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Hoffmann, R. A wiki for the life sciences where authorship matters. Nature Genetics (2008)

Selective effects of ligands on vitamin D3 receptor- and retinoid X receptor-mediated gene activation in vivo.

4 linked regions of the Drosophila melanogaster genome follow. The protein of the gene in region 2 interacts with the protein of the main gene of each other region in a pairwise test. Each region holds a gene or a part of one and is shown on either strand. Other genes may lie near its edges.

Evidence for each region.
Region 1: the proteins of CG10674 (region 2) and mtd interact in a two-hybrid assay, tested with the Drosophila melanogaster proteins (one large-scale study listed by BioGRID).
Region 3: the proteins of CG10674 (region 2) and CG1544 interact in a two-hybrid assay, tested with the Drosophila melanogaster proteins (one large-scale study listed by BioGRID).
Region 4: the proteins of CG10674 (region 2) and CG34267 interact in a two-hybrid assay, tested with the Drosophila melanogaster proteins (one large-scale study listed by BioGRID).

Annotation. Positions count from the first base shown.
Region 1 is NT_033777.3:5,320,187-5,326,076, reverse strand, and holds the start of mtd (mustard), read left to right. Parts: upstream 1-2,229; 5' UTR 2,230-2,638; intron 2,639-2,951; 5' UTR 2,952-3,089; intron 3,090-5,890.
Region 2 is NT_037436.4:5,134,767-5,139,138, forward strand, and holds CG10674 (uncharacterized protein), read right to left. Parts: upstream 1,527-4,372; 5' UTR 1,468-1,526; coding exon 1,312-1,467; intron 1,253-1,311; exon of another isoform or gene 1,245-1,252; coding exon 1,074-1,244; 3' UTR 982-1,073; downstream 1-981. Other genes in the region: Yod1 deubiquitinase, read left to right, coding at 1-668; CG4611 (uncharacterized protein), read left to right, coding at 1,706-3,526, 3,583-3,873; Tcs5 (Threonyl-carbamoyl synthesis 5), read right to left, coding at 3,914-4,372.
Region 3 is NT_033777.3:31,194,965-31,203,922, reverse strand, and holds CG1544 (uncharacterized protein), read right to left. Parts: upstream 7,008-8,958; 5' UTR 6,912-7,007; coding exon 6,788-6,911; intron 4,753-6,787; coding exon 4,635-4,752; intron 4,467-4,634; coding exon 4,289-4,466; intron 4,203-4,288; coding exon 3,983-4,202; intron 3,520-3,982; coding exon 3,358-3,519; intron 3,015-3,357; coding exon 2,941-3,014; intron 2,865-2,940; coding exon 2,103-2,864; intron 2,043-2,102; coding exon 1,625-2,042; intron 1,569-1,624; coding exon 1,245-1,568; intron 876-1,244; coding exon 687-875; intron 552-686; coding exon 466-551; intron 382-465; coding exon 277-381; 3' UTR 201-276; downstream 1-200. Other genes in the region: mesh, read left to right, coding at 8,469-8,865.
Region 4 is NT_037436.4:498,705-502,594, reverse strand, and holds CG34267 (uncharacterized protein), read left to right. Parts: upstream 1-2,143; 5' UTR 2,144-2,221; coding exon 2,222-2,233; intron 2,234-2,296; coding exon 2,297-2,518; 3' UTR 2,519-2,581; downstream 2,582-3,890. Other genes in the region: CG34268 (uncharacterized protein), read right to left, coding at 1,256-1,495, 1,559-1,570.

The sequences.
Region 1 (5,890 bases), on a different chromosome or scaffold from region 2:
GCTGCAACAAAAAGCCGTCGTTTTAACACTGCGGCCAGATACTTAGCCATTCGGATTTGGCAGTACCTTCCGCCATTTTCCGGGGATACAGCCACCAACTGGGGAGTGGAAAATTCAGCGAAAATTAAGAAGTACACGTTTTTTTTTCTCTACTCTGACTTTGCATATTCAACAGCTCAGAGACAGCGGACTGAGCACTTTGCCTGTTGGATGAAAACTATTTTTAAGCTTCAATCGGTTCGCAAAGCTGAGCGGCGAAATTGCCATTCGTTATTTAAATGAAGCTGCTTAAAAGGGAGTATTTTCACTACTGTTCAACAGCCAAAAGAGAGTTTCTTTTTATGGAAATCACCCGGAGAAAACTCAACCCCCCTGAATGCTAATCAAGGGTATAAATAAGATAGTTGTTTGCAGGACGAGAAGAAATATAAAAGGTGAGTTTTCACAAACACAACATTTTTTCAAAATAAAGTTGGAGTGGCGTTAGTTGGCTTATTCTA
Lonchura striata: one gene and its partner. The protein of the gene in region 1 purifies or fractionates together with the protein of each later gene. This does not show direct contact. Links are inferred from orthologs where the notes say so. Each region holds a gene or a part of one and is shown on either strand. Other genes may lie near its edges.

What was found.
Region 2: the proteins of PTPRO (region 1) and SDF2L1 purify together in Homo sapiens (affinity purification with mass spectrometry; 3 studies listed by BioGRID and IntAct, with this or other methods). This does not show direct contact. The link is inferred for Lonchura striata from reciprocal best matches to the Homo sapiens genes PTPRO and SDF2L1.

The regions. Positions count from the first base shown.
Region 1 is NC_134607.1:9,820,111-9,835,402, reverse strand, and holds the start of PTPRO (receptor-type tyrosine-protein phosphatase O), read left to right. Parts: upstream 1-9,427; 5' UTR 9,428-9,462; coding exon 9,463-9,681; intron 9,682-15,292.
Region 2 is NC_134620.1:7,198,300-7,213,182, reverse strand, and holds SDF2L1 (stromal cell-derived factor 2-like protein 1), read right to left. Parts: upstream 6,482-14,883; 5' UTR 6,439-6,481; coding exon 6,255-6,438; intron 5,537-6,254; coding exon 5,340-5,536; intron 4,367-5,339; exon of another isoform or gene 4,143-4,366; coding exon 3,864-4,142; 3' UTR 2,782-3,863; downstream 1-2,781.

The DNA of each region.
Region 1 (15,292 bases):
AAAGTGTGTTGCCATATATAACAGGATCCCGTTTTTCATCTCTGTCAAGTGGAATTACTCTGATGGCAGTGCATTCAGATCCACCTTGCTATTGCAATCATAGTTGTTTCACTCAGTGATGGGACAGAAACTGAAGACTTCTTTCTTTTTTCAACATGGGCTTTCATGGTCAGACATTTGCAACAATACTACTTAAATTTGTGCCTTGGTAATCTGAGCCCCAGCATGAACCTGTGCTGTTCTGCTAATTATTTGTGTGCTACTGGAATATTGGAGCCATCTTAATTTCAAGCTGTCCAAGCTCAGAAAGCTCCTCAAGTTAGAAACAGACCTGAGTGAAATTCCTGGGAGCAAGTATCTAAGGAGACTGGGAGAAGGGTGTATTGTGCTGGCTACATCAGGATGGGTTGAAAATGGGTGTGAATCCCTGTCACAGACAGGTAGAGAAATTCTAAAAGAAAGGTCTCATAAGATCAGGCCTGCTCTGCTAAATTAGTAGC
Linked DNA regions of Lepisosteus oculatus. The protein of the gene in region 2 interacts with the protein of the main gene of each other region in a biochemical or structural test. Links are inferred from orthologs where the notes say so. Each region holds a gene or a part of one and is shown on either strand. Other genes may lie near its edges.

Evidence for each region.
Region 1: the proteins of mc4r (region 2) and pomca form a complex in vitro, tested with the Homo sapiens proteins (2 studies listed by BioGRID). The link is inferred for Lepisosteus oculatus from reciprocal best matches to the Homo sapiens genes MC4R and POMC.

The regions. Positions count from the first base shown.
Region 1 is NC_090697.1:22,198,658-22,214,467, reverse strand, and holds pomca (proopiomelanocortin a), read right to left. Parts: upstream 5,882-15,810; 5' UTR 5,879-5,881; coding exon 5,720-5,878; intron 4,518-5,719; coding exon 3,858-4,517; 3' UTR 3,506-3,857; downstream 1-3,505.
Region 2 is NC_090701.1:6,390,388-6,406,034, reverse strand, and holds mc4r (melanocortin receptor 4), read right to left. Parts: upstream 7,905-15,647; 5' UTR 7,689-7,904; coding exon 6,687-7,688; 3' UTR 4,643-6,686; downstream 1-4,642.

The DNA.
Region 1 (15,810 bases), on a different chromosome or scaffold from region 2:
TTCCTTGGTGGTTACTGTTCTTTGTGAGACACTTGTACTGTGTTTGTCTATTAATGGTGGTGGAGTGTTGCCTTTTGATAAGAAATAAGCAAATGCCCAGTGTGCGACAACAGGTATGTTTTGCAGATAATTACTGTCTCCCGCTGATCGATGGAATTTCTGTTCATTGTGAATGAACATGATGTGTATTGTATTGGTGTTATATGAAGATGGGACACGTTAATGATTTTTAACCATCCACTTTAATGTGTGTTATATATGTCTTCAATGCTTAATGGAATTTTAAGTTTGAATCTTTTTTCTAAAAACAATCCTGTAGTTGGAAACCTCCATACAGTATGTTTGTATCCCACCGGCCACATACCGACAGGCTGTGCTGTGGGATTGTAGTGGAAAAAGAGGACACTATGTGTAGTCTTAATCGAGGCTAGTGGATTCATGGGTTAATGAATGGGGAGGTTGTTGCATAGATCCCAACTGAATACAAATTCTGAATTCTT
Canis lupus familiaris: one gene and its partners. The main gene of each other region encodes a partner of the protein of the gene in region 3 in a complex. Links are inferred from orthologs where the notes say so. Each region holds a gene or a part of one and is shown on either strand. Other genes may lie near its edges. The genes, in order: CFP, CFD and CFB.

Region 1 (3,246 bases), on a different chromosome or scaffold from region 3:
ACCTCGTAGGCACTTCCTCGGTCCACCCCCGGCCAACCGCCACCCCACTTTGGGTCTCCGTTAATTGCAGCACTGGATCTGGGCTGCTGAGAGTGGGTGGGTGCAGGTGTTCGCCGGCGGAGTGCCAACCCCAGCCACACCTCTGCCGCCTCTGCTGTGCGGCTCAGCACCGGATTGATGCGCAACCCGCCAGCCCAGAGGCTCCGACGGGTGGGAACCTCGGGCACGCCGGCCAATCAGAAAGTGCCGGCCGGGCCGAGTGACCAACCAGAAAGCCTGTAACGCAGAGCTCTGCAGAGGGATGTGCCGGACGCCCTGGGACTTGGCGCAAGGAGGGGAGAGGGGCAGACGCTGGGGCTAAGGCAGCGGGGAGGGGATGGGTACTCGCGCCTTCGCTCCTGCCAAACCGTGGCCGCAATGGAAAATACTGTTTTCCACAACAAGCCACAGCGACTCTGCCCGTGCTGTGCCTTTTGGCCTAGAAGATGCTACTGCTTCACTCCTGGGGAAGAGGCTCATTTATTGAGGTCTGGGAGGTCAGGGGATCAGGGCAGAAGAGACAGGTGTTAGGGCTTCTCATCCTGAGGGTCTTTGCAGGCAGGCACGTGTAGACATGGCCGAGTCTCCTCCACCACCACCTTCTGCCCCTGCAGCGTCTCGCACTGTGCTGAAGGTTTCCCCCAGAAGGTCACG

Steroid/nuclear hormone receptors are ligand-regulated transcription f factors that play key roles in cell regulation, differentiation, and oncogenesis. Many nuclear receptors, including the human 1,25-dihydroxyvitamin D3 receptor ( VDR), bind cooperatively to DNA either as homodimers or as heterodimers with the 9-cis retinoic acid (RA) receptor (retinoid X-receptor [RXR]). We have previously reported that the ligands for VDR and RXR can differentially modulate the affinity of the receptors' interaction with DNA in vitro, primarily by modulating the dimerization status of these receptors. These experiments suggested a complex interaction between VDR and RXR and their respective ligands on inducible target genes in vivo. To examine these effects in cells, we used a transient-transfection strategy whereby we simultaneously introduced two different reporter plasmids that are selectively inducible by each ligand. Although VDR can bind as a homodimer to the osteopontin gene vitamin D response element, we find that a RXR-VDR heterodimer must be the transactivating species from the element in vivo, since RXR enhances and 9-cis RA and other RXR-specific ligands attenuate this induction. Conversely, when VDR is overexpressed, vitamin D3 attenuates 9-cis RA induction from an RXR-responsive element. These effects, however, appear to be very sensitive to both the relative ratios of the two receptors and their respective target elements. Functional RXR-VDR complexes are strictly dependent on the DNA-binding polarity. Chimeric versions of VDR and RXR were also constructed to examine the putative activities of homodimeric receptors; a VDR chimera can transactivate in the absence of RXR, demonstrating that VDR has intrinsic transactivation properties. Taken together, these results establish a complex, sensitive cross talk in vivo between two ligands and their receptors that signal through two distinct endocrine pathways.[1]


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